National Treasure
Review By: Gringo

ARRRGH! Thar be traysure yonder!

Using the style of a grizzled pirate would have been a really creative way to write a review about the movie National Treasure. Instead, I'm going to continue like this. You want originality? Then go write a comic book about a bunch of minority superheroes! Go on, I dare you! You could have Cerebro - the valiant cerebal palsy sufferer with a wheeelchair armed with gadgets like rockets and a jet pack, all launched by the touch of one of those pointers some people with the disability wear on their foreheads. And the big boss of the good guys - kind of like their Professor X - could be a disabled, gay, black, Jewish, homeless, half-Mexican called Professor Outcast. Want more ideas? E-mail me! We could work together and be the next Kavalier and Clay! of the perks of living in the former British colony of America is that I get to see a bunch of new movies literally months before they would have come out in England. Yes, we still use hand-wound projection machines at our British cinemas, and up until last week we still had intervals, even during movies such as Baby's Day Out (even though the interval was merely a chance for people to go to the toilets, lock themselves into a cubicle and sob for 10 minutes). So far I've seen the good (RayAndrew Lloyd Webber's The Phantom Of The Opera) and the ugly (Meet The Fockers...really, who wants to see Barbra Streisand mount and ride Robert De Niro?).

So what did I think of National Treasure? Is it a [insert clever literary reference here] to a [insert clever cinematic reference here], or just a [insert obnoxious word I had to look up in a thesaurus here] to a [insert a word I don't even know the meaning of but chose because it was more than 10 letters long]? Want to know the answer? Read on!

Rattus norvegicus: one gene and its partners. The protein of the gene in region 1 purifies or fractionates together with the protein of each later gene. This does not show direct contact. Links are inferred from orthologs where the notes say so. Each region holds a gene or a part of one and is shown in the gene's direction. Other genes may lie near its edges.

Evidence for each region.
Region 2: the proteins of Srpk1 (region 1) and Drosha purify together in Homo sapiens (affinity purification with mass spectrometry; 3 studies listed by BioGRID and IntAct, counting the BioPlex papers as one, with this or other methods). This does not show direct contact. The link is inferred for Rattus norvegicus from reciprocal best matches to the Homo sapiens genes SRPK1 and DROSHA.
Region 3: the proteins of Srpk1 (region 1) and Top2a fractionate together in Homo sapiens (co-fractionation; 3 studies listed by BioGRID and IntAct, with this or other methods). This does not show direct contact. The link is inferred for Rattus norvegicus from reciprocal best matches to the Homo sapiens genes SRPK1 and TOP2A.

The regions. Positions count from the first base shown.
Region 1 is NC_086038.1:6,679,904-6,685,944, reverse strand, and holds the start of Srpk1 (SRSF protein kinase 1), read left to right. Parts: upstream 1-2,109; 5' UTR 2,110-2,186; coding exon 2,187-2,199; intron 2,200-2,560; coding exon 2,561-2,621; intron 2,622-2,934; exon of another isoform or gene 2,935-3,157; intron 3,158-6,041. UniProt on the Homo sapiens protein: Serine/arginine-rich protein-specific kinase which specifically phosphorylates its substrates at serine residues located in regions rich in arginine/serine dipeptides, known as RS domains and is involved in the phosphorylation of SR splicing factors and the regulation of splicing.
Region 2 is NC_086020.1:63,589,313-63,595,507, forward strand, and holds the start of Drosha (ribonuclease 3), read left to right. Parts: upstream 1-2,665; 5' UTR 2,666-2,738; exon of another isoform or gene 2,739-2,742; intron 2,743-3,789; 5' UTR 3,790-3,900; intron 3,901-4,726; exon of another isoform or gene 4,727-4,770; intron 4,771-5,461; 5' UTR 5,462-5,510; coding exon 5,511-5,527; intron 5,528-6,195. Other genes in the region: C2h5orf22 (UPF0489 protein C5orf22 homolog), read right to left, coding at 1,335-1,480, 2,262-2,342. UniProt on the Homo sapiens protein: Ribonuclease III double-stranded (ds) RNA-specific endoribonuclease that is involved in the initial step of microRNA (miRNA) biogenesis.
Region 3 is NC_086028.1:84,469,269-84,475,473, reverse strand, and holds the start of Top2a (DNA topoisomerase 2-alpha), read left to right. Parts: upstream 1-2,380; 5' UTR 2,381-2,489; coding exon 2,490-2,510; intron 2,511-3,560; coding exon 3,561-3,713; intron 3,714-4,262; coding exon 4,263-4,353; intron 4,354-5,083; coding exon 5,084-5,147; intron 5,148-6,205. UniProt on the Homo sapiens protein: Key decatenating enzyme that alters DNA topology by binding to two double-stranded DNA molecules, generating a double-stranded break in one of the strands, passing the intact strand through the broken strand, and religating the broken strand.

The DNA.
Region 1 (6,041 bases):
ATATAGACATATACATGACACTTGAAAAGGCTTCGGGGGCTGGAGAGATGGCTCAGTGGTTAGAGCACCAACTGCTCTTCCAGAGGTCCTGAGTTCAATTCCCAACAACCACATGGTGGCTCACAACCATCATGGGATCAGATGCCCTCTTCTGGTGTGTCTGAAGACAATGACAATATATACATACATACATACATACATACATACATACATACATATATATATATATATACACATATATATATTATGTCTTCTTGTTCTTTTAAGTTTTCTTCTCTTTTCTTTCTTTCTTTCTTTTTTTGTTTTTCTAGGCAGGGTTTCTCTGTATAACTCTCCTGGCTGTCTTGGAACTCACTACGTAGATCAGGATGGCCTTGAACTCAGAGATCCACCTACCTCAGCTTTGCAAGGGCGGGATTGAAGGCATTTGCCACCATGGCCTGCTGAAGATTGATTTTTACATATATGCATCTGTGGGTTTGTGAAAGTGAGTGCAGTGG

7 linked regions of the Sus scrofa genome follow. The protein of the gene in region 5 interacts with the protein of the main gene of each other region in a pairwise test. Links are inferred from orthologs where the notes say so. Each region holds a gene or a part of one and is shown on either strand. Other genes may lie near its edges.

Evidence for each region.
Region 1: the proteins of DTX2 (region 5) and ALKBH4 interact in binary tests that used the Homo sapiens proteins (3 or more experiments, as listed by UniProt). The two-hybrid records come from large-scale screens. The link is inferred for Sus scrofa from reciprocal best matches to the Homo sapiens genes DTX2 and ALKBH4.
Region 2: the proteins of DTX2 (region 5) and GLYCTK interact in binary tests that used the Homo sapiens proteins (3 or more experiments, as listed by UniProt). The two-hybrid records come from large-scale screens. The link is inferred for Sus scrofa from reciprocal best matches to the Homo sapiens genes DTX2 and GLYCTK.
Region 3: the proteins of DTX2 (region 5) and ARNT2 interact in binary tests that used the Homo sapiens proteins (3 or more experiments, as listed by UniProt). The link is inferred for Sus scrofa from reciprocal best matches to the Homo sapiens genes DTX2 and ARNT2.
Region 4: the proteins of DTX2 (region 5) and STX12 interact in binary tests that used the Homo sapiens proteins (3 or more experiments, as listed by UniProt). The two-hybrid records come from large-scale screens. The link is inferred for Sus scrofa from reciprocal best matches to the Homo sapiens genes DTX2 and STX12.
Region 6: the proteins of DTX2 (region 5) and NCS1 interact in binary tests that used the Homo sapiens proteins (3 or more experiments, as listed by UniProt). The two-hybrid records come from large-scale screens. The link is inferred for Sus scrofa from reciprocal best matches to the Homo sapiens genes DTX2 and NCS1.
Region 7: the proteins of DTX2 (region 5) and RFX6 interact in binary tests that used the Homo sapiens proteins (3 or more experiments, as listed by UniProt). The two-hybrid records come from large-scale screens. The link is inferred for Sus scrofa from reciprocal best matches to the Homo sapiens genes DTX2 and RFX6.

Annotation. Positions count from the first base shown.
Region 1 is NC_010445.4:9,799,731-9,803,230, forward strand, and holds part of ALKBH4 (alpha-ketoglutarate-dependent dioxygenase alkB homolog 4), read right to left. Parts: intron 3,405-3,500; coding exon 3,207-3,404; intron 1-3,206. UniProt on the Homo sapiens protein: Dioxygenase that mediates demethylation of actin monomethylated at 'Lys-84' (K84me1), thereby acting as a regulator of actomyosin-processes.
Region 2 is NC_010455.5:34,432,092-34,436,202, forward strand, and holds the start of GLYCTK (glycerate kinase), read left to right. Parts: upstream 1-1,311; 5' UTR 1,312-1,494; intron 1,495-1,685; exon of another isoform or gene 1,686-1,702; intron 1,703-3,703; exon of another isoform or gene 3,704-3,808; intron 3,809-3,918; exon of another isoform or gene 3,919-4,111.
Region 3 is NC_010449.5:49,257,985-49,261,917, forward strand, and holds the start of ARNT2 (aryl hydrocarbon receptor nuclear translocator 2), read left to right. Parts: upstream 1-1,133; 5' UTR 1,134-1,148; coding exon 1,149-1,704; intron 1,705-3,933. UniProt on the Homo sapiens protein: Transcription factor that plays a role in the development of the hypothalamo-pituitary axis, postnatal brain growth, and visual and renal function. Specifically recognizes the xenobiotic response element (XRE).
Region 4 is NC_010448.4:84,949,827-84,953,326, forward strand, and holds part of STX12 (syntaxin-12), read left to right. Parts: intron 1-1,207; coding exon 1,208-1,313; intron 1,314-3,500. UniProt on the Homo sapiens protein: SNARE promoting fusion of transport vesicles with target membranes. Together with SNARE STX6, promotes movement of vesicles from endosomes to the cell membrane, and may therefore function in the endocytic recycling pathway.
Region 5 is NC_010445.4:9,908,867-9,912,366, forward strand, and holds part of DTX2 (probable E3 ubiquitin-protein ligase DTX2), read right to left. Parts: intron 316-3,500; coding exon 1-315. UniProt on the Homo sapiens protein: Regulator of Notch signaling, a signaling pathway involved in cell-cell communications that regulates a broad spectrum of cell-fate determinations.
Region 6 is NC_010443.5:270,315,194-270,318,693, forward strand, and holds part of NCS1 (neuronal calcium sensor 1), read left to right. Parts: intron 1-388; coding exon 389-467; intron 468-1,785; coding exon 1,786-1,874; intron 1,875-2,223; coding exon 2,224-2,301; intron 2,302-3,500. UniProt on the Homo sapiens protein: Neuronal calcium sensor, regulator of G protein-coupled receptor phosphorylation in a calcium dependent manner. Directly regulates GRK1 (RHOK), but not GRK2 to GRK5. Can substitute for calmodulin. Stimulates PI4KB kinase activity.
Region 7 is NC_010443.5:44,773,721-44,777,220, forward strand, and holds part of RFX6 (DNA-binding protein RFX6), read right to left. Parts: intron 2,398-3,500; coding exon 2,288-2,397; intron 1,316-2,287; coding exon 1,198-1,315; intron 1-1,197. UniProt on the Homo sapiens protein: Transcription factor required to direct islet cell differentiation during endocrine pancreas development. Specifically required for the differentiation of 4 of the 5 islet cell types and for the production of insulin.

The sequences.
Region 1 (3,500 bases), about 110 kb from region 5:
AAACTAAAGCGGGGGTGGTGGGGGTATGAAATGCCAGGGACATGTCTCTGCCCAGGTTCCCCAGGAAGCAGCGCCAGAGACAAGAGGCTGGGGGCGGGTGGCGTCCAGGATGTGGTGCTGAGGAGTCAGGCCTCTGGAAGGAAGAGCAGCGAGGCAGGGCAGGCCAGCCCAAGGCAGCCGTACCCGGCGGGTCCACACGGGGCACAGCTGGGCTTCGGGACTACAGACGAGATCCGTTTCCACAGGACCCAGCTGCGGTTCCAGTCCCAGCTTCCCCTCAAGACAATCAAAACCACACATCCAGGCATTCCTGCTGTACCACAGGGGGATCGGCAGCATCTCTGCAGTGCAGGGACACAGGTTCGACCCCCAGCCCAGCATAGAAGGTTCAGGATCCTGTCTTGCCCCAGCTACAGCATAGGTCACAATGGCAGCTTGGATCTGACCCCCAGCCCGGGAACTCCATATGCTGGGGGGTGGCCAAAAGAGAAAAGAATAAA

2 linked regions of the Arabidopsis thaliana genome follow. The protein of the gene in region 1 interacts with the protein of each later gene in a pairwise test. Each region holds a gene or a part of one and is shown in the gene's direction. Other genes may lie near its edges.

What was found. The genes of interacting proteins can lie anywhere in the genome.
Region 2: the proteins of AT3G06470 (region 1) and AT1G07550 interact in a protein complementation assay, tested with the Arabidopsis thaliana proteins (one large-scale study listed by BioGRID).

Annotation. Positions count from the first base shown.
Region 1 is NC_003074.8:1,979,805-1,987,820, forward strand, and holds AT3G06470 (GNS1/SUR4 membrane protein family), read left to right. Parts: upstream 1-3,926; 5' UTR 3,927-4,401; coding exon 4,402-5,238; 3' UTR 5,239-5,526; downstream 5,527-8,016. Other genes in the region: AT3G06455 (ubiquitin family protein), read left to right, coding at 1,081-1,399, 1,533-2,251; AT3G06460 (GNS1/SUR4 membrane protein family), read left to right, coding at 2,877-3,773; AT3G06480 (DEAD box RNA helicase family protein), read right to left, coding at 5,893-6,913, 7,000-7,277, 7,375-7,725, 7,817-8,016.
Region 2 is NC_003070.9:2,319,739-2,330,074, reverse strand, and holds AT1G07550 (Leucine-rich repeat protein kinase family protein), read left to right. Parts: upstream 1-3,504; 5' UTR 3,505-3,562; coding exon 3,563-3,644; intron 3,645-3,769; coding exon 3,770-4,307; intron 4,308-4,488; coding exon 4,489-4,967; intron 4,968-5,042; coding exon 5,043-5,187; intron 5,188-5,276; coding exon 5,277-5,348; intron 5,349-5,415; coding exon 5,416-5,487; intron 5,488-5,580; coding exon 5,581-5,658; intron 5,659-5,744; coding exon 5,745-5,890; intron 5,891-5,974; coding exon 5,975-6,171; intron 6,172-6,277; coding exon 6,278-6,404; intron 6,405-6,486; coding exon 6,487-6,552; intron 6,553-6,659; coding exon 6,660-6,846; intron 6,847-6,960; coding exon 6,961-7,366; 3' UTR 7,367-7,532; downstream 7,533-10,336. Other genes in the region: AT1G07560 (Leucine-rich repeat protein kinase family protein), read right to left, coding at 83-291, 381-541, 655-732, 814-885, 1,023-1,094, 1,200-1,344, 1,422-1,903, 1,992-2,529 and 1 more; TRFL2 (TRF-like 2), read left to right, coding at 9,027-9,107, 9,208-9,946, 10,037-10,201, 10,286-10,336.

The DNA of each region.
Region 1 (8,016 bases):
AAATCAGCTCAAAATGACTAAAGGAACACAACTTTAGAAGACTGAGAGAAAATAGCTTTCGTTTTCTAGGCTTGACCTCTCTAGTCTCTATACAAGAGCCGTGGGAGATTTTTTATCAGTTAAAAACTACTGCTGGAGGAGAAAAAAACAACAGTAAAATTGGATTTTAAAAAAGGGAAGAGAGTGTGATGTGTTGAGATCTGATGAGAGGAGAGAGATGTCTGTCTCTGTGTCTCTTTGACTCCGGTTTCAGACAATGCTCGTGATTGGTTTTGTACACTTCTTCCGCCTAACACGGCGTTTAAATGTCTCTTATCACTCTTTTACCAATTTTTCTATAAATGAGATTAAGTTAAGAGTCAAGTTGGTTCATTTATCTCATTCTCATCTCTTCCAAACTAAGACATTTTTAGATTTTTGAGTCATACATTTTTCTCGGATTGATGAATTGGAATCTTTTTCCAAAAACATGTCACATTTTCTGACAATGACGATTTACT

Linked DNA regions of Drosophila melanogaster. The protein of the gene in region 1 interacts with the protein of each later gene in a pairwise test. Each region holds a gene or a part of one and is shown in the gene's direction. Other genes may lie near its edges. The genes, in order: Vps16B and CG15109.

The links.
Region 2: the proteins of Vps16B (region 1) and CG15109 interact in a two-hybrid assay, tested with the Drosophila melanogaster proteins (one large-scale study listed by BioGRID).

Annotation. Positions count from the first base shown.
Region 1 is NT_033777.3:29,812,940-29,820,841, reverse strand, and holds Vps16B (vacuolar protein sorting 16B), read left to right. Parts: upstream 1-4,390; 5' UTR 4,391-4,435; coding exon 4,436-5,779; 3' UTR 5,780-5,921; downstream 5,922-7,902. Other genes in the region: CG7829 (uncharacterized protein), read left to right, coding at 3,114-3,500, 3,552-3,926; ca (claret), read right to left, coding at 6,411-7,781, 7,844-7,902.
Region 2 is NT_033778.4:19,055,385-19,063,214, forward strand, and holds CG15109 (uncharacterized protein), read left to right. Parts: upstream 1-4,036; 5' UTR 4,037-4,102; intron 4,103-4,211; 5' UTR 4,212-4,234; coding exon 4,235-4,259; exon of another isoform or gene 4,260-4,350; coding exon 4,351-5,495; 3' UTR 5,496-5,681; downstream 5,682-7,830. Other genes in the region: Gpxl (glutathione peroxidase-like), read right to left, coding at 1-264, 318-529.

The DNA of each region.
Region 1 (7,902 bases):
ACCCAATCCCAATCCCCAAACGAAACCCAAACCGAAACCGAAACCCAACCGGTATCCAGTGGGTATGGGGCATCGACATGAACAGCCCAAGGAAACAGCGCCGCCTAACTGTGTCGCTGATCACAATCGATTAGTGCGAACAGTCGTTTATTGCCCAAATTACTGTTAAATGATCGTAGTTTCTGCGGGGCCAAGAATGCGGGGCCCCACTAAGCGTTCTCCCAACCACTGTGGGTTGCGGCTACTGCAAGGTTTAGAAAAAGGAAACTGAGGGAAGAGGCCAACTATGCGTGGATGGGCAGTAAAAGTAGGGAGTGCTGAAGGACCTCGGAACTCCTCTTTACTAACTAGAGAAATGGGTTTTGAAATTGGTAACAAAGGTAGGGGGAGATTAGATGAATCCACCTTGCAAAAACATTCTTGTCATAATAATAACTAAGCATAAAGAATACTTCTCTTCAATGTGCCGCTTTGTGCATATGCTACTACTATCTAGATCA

Maybe because I liked the musical 1776 (which was about the Declaration of Independence), or maybe because I'm a boring dork, I've always kind of been interested in the Founding Fathers era of American history. So I was quite interested to see a movie about a bunch of treasure hunters who go in search of vast treasure that said paternal people apparently hid somewhere. The downsides? Nicolas Cage. I've never been a huge fan of his, but considering he's a millionaire and known worldwide, I really doubt he gives a fuck.

So I was pleasantly surprised by this movie. He's incredibly funny and fits the action role as and when it demands. Even the supporting actors are fantastic; the guy who plays Cage's techno-geek sidekick Riley is the best example of comic relief I've seen in an action adventure movie in years, and just goes to highlight times when the comic relief is handled so poorly you just want to break the teeth of the actor performing it (hello, Van Hesling! There is no hiding place for you!). The blonde woman who plays Cage's love interest is also excellent, but she's a chick and as we know it's the gay way or no way, baby!

The only downside to this movie is that it stars Sean Bean. Not necessarily a bad thing, but it stars Sean Bean as a bad guy. I'm kind of tired of seeing him play the same role and would like to see him be the good guy for a change (fuck off, Lord Of The Rings dorks, I've only seen the first movie of the trilogy and didn't pay much attention, so don't point out that role to me). Refreshingly, he actually likes his henchmen and they're not a bunch of dumb Keystone Killers who fall over and wear shoes that make honking noises.

It's a rather clever script, if a little goofy in places, that forms the backbone to National Treasure and the speed of the movie is such that your attention really won't wane for the duration. It's also nice to see a blockbuster make the most of seemingly non-exotic locations such as Boston, Philadelphia and Washington D.C.

Plus, during the D.C. scenes, I could point and scream "I've been there!". Which was great, until the guy sitting next to me got annoyed, punched me in the face and I passed out.

I wonder how this movie ends.

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